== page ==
Reflections on the 6th International Gathering of the Workers’ Economy (Argentina, 23.08.2017-03.09.2017), Part II

As some businesses slip into the cracks created by financial crises, new grassroots, bottom-up organisations begin to coalesce, attempting to fill the socio-economic vacuum left in their wake.

One such organisation is the occupied factory. From the early years of industrialisation in Europe, there have been instances of worker takeover and self-management of factories. Fuelled by militant unionism or ideological fervour, workers occupied their workplaces when confronted with factory closures and unpaid wages. This can be seen from the takeover of tobacco factories by workers in 1819 (Miranda Lorenzo 2011: 77) to the evolution of the modern worker cooperative movement through the efforts of Robert Owen, Philippe Buchez (among others) to the Biennio Rosso mass occupations of factories in Italy by half a million workers between 1919-1920.

More recently, this tradition has continued in countries like Argentina, as well as Greece and Spain where the unemployment rate peaked at over 25% in the years following the 2008 global financial crisis. In 2001, at the height of the Argentine financial crisis, 2,600 businesses were going bankrupt every month (Magnani 2003: 37)! Market failure and a dearth of employment opportunities fomented the occupation and restart of several closed businesses by its workers, usually in the form of worker cooperatives operating under a type of self-management known as autogéstion. As of March 2016, there are 367 such recuperated enterprises in Argentina run by 15, 948 workers (Ruggeri 2016: 8). They operate in a broad variety of industries, from printing presses and parillas (steakhouses) to metallurgical factories and media outlets. What makes the Argentinian experience truly unique though is the longevity and resilience of these enterprises as well as their provenance in non-union movements. Of a total of 411 recuperated enterprises between 2002 and early 2016, only 43 have gone out of business, roughly 10% (Ruggeri 2016: 13).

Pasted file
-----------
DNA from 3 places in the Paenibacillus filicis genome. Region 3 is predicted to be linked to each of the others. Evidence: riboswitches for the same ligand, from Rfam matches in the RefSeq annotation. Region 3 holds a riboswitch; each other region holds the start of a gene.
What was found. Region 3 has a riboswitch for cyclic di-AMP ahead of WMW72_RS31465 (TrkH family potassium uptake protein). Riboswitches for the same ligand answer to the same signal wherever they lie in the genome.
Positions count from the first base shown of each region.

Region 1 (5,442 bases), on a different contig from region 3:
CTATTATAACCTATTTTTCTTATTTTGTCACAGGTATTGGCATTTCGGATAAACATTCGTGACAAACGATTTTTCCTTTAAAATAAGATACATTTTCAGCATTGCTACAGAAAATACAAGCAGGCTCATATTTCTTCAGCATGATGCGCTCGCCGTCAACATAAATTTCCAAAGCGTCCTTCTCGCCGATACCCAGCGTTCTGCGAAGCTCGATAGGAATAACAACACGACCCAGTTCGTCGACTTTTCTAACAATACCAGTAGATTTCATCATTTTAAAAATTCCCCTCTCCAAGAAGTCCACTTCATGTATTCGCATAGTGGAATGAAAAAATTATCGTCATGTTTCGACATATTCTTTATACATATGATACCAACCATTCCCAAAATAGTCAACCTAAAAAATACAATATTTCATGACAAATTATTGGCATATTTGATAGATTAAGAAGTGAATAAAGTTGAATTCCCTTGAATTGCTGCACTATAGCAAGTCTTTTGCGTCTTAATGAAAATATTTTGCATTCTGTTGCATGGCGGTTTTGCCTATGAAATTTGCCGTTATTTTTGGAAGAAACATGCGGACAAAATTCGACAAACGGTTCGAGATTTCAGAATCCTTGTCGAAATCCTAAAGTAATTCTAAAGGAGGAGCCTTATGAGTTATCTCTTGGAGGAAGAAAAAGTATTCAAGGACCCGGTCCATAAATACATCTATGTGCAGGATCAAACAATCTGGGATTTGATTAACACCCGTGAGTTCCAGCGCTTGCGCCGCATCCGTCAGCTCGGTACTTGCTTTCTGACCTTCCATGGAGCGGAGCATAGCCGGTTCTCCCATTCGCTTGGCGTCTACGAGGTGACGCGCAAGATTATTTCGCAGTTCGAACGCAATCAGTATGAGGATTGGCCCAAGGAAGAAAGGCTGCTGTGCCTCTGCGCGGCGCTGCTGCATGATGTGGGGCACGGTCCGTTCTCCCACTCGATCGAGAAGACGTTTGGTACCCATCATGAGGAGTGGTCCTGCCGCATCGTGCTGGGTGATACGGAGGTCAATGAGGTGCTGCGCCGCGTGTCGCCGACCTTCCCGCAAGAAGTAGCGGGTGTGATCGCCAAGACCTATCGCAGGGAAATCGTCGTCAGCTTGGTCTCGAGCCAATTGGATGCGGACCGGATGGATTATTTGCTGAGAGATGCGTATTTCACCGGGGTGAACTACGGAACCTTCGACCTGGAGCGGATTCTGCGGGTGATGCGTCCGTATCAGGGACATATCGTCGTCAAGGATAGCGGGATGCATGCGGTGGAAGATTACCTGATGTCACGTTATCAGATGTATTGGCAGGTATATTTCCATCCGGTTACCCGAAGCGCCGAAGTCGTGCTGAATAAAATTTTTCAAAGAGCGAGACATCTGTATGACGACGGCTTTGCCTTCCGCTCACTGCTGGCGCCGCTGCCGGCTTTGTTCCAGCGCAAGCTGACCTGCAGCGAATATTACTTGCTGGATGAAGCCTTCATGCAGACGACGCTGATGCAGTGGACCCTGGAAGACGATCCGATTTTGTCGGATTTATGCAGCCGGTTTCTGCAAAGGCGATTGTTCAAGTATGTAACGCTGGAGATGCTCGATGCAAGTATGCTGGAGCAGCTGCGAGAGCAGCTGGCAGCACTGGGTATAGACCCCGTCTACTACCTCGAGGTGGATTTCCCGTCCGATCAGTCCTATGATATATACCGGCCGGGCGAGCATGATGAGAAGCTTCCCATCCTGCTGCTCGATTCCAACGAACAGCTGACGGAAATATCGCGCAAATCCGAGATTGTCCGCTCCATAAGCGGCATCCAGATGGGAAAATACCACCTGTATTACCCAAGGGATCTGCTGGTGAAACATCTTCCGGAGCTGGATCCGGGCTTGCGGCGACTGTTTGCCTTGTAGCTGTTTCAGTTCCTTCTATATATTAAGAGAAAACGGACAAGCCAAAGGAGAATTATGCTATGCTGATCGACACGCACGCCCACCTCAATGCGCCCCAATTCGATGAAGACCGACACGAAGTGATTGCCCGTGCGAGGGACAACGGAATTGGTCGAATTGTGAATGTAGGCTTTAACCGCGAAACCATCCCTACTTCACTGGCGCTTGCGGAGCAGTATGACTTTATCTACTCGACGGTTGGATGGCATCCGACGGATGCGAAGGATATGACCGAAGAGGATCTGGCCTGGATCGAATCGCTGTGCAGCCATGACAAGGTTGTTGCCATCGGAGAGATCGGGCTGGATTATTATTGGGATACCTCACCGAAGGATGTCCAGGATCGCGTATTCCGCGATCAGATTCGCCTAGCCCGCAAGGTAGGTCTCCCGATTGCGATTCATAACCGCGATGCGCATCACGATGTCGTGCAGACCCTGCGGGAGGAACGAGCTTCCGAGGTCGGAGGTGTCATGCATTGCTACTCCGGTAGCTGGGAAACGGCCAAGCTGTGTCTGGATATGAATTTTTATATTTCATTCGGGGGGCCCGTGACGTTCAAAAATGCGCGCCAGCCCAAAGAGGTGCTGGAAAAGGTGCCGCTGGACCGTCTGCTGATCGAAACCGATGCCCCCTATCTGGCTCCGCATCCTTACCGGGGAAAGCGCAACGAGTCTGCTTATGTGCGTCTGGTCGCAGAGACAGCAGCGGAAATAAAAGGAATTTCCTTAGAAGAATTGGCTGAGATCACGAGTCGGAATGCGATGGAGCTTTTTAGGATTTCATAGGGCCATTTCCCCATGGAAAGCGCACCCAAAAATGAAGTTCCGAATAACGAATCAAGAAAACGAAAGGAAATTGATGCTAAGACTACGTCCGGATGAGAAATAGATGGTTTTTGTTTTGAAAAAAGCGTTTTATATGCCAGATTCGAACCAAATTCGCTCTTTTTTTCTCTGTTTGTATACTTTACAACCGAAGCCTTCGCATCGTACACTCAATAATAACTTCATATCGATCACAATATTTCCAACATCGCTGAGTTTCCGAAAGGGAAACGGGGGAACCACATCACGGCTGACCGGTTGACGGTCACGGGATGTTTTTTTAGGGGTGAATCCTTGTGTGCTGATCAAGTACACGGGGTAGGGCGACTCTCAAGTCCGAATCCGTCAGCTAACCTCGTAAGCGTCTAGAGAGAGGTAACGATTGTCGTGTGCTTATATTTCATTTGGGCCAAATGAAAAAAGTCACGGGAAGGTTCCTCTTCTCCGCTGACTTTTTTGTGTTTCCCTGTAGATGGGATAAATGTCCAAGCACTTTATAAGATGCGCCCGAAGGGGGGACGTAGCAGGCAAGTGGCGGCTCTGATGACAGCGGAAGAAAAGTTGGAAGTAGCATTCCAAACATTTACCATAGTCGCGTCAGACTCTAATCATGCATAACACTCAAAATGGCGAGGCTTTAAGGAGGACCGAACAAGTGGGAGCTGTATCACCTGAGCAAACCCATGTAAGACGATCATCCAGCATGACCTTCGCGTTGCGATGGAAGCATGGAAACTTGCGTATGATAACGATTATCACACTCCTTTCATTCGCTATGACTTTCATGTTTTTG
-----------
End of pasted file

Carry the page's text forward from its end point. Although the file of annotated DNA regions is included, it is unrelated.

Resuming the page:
unemployment rates in greece and spain
Unemployment Rates in Greece and Spain between 2000 and 2017, as compared to the EU and the Netherlands

Thus, as Marcelo Vieta argues, these recuperated enterprises have evinced similar, if not more pronounced, counter-cyclical and resilient qualities as worker cooperatives and other labour-managed firms (Vieta 2013: 9, Birchall 2012). In an economy that has moved from crisis to crisis, with relatively brief periods of recovery, this is an impressive achievement.